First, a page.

Reality not quite living up to expectations: I am sure we have all heard expats about to leave China listing off the things they will do when they arrive home – the food they will buy, the beer they will drink the places they will go. Most of us living in China will have at least one home comfort we miss. The problem is that, in many cases, these things become to look and taste much more delicious from 5,000 miles away and can often fail to live up to elevated expectations. This can be true of foods, of places and even of people. Time apart from friends and acquaintances can often add the type of clarity to a relationship that reveals it was not so close after all.

People moving on: “I am so keen to get down to the pub with the boys” declared one of my friends as he prepared to bid adieu to Tianjin and head for England. The only problem with this plan was that, in the three years he had been away, one of his friends was married with kids, another had moved to another city and the rest were tightening their belts because of the financial crisis. His circle of friends, as he knew it, had ceased to exist.

Nobody caring: As you touch down on the tarmac of home, you are full to bursting with stories about drunken nights in Shanghai and lengthy trips to Sichuan to tell your friends. You have hours and hours of them ready to unload. For the first few anecdotes, your friends are genuinely interested. But, after a few days, their attention turns back to other issues, such as jobs, families and paying the bills. You begin to realise your return is big news for you, but less so for others.

Looking back over your shoulder: Over your last few weeks in China, everything is focused on going home, on catching up with what you have missed. Then, after a few weeks, the pangs begin to reverse. You have had enough Guinness or cheese or whatever specific thing you were missing about home and suddenly it is Tsingtao and your favourite local dish from China that you are thinking about.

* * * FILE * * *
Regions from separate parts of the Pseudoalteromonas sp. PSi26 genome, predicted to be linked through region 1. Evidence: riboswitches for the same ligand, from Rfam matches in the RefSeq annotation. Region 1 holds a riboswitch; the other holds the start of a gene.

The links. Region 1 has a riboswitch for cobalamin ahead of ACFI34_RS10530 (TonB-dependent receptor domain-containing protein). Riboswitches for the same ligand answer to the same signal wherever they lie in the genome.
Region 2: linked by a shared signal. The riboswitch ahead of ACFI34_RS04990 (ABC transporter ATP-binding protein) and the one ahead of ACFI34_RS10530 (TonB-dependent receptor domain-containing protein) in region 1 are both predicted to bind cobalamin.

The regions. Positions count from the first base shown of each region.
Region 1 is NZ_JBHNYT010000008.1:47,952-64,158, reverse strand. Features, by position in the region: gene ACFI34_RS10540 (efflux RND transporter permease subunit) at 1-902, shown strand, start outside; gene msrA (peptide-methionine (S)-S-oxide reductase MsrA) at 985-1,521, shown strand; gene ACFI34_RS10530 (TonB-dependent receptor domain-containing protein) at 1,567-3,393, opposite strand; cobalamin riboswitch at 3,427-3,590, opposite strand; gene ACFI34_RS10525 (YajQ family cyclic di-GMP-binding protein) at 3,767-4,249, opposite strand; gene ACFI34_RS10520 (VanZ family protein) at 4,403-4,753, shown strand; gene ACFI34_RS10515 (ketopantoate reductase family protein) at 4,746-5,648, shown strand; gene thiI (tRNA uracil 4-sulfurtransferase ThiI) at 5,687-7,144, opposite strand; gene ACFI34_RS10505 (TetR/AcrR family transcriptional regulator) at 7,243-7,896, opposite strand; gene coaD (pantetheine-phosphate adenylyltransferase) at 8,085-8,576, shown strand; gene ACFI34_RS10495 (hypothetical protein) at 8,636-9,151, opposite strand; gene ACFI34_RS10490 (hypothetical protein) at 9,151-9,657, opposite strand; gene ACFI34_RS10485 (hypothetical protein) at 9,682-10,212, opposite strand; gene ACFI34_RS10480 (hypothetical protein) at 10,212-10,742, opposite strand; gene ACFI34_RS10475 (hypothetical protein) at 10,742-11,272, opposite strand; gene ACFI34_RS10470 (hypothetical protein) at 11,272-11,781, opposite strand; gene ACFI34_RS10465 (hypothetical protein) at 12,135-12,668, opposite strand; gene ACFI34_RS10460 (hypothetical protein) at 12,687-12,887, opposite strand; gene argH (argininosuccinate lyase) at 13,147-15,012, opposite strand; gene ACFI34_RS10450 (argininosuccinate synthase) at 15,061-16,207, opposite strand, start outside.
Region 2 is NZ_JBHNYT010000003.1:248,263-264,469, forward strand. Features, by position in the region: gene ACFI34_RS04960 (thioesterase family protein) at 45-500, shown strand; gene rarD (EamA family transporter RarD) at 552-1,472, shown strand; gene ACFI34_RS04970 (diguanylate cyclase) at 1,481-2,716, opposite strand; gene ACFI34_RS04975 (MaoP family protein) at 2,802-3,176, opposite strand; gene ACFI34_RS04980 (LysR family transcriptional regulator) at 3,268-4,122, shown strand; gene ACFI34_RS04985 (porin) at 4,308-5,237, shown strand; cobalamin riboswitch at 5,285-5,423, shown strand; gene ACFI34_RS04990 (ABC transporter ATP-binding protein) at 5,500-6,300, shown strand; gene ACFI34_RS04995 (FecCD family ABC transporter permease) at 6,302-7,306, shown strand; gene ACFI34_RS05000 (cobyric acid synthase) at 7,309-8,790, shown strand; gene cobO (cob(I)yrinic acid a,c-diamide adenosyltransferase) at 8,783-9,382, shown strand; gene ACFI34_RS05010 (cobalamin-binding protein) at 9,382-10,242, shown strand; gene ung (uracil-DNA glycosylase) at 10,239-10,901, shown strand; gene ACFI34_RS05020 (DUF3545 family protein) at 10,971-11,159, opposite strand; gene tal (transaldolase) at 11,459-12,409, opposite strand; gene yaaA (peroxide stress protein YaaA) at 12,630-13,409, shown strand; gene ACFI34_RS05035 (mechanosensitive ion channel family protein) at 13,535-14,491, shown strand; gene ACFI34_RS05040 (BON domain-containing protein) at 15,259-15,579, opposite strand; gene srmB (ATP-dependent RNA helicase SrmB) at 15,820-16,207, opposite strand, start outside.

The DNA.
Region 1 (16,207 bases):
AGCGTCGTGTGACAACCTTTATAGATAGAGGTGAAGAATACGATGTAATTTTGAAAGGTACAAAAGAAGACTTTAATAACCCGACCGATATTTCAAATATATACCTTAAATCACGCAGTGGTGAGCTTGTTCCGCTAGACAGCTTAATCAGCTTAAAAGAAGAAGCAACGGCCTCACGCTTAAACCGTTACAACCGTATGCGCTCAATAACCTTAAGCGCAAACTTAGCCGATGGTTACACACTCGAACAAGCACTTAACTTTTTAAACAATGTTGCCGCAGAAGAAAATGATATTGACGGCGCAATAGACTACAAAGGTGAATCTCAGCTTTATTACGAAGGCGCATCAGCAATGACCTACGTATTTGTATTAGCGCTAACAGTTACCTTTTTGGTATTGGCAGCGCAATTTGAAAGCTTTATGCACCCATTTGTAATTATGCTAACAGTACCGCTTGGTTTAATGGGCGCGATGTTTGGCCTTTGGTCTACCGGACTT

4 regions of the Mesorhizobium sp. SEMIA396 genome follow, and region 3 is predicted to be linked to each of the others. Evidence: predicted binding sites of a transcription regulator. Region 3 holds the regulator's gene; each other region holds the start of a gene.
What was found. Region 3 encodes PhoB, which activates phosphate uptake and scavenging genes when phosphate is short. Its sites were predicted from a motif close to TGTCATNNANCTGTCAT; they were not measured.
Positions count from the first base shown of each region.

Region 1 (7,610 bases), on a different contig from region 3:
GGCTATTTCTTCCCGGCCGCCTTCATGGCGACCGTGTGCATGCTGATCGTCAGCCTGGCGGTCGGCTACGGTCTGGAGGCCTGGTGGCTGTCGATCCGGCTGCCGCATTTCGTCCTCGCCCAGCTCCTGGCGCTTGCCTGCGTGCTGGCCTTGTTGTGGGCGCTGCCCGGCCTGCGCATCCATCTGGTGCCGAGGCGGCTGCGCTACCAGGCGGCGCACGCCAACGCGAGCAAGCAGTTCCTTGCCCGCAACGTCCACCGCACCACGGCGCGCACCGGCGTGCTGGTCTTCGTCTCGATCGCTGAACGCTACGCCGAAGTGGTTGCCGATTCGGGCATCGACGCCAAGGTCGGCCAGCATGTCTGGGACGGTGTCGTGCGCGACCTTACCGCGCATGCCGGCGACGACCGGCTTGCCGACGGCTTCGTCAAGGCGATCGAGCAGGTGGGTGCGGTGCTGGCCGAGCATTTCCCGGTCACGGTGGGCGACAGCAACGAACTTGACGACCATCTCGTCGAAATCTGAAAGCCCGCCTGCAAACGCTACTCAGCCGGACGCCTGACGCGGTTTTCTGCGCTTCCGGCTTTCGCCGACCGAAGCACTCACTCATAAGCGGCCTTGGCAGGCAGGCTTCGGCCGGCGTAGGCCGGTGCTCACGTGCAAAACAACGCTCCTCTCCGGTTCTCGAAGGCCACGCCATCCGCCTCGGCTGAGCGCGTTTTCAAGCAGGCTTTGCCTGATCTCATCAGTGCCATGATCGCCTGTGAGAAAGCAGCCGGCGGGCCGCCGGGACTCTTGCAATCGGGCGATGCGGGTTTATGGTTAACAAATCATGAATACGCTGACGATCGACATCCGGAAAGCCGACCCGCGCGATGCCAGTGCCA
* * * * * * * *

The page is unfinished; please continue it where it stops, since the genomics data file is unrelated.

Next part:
Most of us will return to our home countries, many of us will return to the cities we grew up in or went to school and where our friends and relatives still live. Just because moving back home can be difficult doesn’t mean it can’t or shouldn’t be done. But just as we prepare ourselves mentally for our move to China and the strange things we encounter, we need to prepare ourselves psychologically for returning home and finding that everything is not as familiar as we may have imagined.
 

Related Links
Moving to China: How to Settle In and Start Work
Culture Shock: Rules and Tools
The Life Cycle of a Teacher in China

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1 Comments

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Kev
comment|29042|78376

Well, I've been here for 8 years now and will soon hit my 9th. I've taught in a hugely diverse amount of places and schools throughout China and have, for the most part, loved it.
I've never gone back home and except for a few brief forays to HK, I haven't left the mainland.

I too, am worried about going home, where the cars are driven on the left side of the road. Being so used, now anyway, to the Chinese ways, I fear I'll get hit and killed back home. This is something that hasn't happened in China, obviously, but now, when faced with going back home to say hi to all, this becomes a very real problem.

ANother issue is, as has been discussed, friends and family. I seldom hear from any of them and over time, their lives have moved off to such a different place, that I doubt I'd know them or ahve anything to say after simply saying "hi".

I do know, that I'll not be hiome for long, will have a contract signed and everything prepared for when I return to China.
I'm not your typical "old China hand". I don't eat the food much any more. I far prefer to buy my own country's produce in the supermarket. I eat at home with a knife and fork and don't chew my food and have the general table manners of a pig. I don't slurp my drinks and I certainly don't toss garbage on the ground. These things are no different back home and I think that it's good I prepare myself in this way because when I go home, and I exhibit such disgusting behaviour, my mother will clip me a good one upside the head, even though I'm in my mid 40's.

I look forward to my visit back home but also fear it in a way. While it'll be nice to see family, most of whom will be siblings kids that I've never met . It'll be good to have a few beers with the boys back home but I also reaslise that life has moved on for all of us and now, the concept of home isn't as clear cut as before.
The lines of demarkation between home and here are too blurry now.

Jun 28, 2012 15:58 Report Abuse